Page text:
On the surface, hold'em doesn't seem to be all that complicated. During each betting round, you're only allowed to take one of three different actions: bet, check/call or fold. How hard choosing one of three different options could be? On top of that, there's the Dunning-Kruger effect making poker players who just learned the rules and won their first few pots think that they know everything that there's to know about poker.
However, once a player realizes the importance of looking at his or her game in the long run perspective, they are almost immediately overwhelmed by the sheer complexity of poker. First of all, the game is played with a deck that can be arranged in a number of different ways that's higher than the number of particles in the known universe. Second of all, only a very small percentage of players can actually make money playing poker and in order to do so, they have to fight tooth and nail for the smallest of edges.
Once you're aware of this crazy environment, making a choice between checking or betting with top pair on the river in some spot is no longer a matter of 'losing some value' - it's a matter of survival. The EV of each and every bet you make is extremely important to your overall success and therein lies the problem. Unless you're a genius math-wiz, who's crushing mid stakes, is intimately familiar with millions of hands in his or her database and does EV calculations 'for fun' away from the tables, you probably have a very limited idea of the exact EV that your actions have. The good news is that you're not alone in this. Even players with thousands if not millions in poker winnings often have to settle for what's essentially an 'educated guess' when it comes to evaluating the EV of their actions at the table.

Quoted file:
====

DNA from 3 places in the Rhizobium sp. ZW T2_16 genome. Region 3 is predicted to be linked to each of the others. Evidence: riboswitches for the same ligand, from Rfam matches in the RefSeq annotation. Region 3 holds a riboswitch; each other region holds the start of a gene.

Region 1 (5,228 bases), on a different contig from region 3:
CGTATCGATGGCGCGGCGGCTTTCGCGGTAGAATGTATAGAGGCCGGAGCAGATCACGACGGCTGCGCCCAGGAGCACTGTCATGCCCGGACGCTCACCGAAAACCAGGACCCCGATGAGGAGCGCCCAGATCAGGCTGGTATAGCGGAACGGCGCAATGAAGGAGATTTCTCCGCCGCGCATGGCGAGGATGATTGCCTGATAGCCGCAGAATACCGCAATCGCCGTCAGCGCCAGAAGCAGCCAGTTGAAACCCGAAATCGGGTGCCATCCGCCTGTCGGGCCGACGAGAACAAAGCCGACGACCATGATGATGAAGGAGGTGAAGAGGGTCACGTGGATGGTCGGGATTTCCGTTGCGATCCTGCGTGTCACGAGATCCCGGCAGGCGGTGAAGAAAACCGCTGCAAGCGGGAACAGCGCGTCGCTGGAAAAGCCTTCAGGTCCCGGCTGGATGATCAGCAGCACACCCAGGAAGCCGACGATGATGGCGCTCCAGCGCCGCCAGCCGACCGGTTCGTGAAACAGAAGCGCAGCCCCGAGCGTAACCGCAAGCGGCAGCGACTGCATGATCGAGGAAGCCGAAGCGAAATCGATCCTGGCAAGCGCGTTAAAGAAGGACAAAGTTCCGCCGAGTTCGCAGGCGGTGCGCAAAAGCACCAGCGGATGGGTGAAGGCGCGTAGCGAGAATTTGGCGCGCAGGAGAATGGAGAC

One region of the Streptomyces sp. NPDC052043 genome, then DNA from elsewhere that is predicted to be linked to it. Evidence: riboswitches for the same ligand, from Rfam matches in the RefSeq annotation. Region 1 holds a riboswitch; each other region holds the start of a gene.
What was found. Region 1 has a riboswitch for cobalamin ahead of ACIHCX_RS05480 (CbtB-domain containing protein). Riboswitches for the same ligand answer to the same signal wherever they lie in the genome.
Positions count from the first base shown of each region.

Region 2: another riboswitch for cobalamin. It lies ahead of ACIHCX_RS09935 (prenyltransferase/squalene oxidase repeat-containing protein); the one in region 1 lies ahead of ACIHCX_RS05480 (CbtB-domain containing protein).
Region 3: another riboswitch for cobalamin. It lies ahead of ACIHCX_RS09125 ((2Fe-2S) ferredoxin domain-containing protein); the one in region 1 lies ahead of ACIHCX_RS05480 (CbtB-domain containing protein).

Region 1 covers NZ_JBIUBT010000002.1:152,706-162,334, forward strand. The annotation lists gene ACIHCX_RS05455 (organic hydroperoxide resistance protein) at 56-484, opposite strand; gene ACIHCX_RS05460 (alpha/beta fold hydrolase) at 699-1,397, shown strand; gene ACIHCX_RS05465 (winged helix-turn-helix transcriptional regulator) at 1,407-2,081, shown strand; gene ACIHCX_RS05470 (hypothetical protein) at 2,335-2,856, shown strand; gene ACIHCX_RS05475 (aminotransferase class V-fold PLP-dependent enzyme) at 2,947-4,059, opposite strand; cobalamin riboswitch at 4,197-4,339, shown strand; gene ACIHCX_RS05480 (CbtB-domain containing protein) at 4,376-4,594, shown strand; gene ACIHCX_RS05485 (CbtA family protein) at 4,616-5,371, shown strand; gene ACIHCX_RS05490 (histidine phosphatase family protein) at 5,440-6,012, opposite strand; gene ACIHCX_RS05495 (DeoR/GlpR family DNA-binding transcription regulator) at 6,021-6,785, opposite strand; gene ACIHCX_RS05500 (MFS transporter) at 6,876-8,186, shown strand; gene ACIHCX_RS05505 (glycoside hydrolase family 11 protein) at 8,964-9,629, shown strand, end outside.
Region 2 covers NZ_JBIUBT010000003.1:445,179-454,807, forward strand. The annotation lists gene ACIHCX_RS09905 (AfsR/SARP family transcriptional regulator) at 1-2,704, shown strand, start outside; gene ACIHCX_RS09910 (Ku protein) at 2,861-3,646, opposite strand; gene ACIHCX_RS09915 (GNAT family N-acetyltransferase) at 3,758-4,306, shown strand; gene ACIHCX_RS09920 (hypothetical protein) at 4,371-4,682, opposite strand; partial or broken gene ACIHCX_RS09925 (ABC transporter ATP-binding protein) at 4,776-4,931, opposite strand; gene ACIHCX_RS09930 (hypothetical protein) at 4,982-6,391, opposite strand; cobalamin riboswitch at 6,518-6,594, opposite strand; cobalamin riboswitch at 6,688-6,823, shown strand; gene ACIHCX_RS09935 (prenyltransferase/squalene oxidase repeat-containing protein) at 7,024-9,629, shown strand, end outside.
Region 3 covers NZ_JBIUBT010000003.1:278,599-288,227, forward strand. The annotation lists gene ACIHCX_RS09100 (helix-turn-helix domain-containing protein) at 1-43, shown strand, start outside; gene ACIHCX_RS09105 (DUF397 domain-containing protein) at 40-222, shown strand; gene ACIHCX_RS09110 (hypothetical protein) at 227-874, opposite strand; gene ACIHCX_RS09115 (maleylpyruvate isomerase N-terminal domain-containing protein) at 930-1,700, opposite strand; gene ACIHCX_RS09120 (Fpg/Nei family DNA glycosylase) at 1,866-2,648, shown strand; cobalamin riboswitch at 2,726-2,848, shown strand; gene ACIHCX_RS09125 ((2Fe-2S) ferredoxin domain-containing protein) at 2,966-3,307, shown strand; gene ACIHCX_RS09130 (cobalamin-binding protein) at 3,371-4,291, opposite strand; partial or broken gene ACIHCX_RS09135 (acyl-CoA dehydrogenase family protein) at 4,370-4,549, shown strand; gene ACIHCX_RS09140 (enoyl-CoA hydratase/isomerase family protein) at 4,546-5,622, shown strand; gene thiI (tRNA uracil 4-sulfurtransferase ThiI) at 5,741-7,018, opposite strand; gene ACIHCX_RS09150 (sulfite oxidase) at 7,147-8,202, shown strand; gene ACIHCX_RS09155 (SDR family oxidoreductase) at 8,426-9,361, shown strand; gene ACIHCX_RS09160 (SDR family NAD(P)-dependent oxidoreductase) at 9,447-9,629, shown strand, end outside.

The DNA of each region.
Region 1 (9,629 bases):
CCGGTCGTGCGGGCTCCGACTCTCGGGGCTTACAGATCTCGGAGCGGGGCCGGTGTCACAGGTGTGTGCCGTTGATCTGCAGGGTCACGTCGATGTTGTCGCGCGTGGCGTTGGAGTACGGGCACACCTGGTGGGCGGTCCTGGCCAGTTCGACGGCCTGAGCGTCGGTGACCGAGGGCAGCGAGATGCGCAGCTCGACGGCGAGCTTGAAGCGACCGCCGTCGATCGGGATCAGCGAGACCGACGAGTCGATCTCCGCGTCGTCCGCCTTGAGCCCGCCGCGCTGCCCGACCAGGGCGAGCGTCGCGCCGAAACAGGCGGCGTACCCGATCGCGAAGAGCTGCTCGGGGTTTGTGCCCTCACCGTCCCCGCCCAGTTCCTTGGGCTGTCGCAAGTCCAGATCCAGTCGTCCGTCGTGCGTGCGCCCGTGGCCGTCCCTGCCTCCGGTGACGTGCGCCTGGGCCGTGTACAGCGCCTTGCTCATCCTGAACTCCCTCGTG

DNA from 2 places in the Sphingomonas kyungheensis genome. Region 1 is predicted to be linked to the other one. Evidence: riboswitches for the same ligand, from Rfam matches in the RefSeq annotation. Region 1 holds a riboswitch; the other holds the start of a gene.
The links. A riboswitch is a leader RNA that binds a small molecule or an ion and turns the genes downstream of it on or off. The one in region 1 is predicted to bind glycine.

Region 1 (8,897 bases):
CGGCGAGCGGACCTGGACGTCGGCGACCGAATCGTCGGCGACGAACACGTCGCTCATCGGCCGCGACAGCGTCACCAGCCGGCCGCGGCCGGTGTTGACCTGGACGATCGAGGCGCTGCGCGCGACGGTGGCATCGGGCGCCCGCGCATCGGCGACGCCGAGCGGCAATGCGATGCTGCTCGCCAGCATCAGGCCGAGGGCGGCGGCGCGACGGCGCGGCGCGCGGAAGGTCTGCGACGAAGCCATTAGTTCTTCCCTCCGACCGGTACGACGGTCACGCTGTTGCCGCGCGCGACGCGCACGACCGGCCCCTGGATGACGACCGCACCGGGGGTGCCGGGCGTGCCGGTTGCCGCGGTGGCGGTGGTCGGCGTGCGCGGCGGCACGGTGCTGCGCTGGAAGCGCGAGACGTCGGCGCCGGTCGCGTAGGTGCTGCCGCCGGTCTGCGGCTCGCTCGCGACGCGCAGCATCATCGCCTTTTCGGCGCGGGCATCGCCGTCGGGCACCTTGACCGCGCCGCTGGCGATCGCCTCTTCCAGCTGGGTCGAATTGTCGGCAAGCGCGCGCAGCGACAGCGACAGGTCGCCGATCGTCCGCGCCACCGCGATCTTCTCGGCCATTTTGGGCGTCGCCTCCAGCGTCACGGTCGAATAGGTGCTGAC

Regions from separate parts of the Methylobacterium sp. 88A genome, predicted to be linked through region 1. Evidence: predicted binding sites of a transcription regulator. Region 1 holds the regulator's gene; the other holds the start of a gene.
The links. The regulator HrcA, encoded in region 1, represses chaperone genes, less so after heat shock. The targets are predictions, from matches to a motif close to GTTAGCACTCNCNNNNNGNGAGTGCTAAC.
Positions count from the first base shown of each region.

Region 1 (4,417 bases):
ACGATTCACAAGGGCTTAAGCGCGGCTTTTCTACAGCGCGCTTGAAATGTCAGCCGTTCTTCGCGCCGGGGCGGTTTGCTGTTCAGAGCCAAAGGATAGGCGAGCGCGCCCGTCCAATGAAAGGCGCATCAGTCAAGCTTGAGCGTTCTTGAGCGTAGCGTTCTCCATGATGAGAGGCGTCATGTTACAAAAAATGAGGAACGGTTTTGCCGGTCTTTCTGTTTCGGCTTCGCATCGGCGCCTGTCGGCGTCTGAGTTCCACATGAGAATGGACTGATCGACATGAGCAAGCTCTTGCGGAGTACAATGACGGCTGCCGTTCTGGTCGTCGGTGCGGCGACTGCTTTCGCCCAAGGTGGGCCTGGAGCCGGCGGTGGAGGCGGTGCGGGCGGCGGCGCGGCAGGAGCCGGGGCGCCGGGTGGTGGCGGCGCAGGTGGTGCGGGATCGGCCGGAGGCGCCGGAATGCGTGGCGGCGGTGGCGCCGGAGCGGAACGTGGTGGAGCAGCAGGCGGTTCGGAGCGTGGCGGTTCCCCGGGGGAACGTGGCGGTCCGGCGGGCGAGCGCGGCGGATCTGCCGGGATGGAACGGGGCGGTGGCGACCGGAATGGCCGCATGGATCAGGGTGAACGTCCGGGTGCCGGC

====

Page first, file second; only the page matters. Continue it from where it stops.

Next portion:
At the end of the day, we're just humans and unless you're one of the few outliers, you have to content with the limited tools that you have at your disposal. Calculating the EV of your bet on the fly is unrealistic and that's why we came up with the alternative approach of justifying our bets, based on few different arbitrary reasons, no matter if you play live poker or real money poker sites.
Objective Reason For Betting
As we've already stated, objectively, there's only one reason for betting and that's expected value. If making a bet with a certain sizing has a higher EV than all the other options - you should make that bet. Our limited ability to figure out the exact EV of our bets on the fly is the reason why we're forced to use certain mental shortcuts in order to make our decision-making processes easier to both understand and implement.
This practice isn't exclusive for poker. Let's use an example. The main purpose of nutrition is to keep us healthy and extend our lifespan. There's a ton of research on the subject of nutrition and you can really go deep on the issue, but at the end of the day all that sophisticated knowledge won't really allow you to come up with the 'optimal diet'. With all that depth of knowledge, we don't have the 'GTO diet' yet.
That's why a few fairly simple guidelines like, "avoid processed food", "eat lots of vegetables", "mind the calories" etc. are often enough to come up with a 'winning' solution. Furthermore, the more experienced you get the better you become at using these simple guidelines. Poker is very similar in that regard. You can spend hours with a piece of paper and/or various pieces of poker software, calculating the EV of certain spots and it will help you become a better poker player, but once you take a seat at a poker table you're forced to make educated guesses like every other schmuck.
Main Reasons For Betting